GBA Logo horizontal Facebook LinkedIn Email Pinterest Twitter Instagram YouTube Icon Navigation Search Icon Main Search Icon Video Play Icon Plus Icon Minus Icon Picture icon Hamburger Icon Close Icon Sorted

Community and Q&A

Old Glass Brick Insulation Value

jabraben | Posted in Green Products and Materials on

My business partners and I are looking at a building constructed in the 30s for rehabbing into a commercial space. It was originally an art deco design, though most of that has been removed or covered but some exterior walls are original glass brick. We like the glass brick for the retro look it has with some of the internal retro elements but I’m afraid it’s going to take a lot to heat and cool a space with a 100 ft long, floor to ceiling glass wall. I’d like to have hard numbers about its insulation properties relative to insulated walls and/or modern windows. Anybody help me out here?

GBA Prime

Join the leading community of building science experts

Become a GBA Prime member and get instant access to the latest developments in green building, research, and reports from the field.


  1. onslow | | #1


    just googling "rvalue of glass block windows" confirmed my first thought that at best, it's about R-2. Depending on your climate zone and sun load this could be a make or break value. IF it is about 30F outside and 70F inside the delta T is 40F. For a guessed 1000 sq. ft. of block that is about 20,000 btu/hr. The trick will be making life inside the block wall tolerable if the sun is fully on the wall. The load could be as much as 15,000 btu/hr.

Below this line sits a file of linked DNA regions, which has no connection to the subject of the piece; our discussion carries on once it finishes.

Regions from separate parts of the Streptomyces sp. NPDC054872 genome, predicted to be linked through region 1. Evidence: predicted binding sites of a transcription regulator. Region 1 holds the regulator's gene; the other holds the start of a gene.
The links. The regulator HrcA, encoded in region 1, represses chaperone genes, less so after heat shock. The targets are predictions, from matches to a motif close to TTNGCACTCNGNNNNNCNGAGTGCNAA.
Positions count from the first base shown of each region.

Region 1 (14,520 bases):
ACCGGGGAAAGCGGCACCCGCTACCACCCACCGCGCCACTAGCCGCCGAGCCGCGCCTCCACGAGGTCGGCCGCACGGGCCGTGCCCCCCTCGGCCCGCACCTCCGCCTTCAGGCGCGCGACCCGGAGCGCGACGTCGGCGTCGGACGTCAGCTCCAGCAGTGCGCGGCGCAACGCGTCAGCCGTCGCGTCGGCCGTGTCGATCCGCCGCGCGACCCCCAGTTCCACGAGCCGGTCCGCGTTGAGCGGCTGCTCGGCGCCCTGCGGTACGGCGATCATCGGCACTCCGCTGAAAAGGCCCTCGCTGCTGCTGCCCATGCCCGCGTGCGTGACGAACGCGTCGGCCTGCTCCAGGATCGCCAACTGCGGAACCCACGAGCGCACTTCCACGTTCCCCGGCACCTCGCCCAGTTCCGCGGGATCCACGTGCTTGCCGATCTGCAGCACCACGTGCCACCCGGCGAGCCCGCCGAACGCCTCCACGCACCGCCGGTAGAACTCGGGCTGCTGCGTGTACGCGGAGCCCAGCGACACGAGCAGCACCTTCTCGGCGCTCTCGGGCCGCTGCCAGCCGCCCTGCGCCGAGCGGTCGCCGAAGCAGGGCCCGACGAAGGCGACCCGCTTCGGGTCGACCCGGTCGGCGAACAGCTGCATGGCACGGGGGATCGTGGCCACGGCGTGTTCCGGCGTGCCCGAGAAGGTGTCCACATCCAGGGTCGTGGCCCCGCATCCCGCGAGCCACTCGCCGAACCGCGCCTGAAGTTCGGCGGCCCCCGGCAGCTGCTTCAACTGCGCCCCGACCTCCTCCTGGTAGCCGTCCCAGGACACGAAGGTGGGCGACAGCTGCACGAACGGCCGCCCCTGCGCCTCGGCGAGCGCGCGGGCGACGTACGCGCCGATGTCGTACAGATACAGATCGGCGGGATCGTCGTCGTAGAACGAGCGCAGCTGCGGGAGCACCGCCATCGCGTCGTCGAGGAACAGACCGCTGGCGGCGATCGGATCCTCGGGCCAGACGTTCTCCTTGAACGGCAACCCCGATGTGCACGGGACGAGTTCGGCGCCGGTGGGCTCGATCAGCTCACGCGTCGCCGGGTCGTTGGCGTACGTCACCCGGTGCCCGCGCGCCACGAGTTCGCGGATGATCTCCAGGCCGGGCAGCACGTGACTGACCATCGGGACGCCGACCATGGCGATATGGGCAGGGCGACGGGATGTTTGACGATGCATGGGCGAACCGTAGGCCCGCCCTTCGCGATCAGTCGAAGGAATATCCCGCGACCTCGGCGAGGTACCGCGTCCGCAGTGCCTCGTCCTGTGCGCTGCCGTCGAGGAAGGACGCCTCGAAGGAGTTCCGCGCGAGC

Insulating a 100' long glass wall might be achieved by placing a curtain wall of insulated glass units on the exterior side of the block. Lots of issues both engineering and aesthetic. Your energy losses for all other walls and roof surface will likely be easier to moderate than the block wall provided modern methods can be applied without degrading the retro feel of the space.

    I think that a greater concern for weighing the building's value would be the mechanical components and if asbestos or lead paint is present. All three could prove crushing expenses before you even get to addressing heating issues. Depending on the nature of your commercial endeavor, the best case - worst case scenarios will vary wildly. Your business plans and partners should have a very large buffer of cash for unexpected surprises as you get into the details of meeting code requirements that will all be well beyond residential requirements.

    Beyond that, do consider that most businesses fail within a year or so. If you are planning to sublet space to multiple tenants beware their failures will put you at risk too.

    1. Expert Member
      MALCOLM TAYLOR | | #3


      18.4% of businesses fail within a year. Getting to "most" (53.6%) takes six years.

  2. this_page_left_blank | | #2

    I would say R-2 is pretty optimistic. I also found references to glass block being R0.5 per inch, but I doubt that accounts for the mortar in between each block on all four sides. That's a thermal bridge of about R0.7 accounting for a pretty sizeable proportion of the wall.

  3. DC_Contrarian | | #4

    Is it glass block or glass brick? Block has an air space in the middle, brick is solid. Glass brick is even worse than block, it's about 0.14 per inch so a 3" thick brick is R-0.42.

    1. jabraben | | #6


  4. jabraben | | #5

    So, optimistically R-2 but probably R-0.5, or similar to single pane glass as an insulator? Oof.
    By the way, the asbestos has already been removed and state grants will pay to rehab the building up to modern codes.

Log in or create an account to post an answer.


Recent Questions and Replies

  • |
  • |
  • |
  • |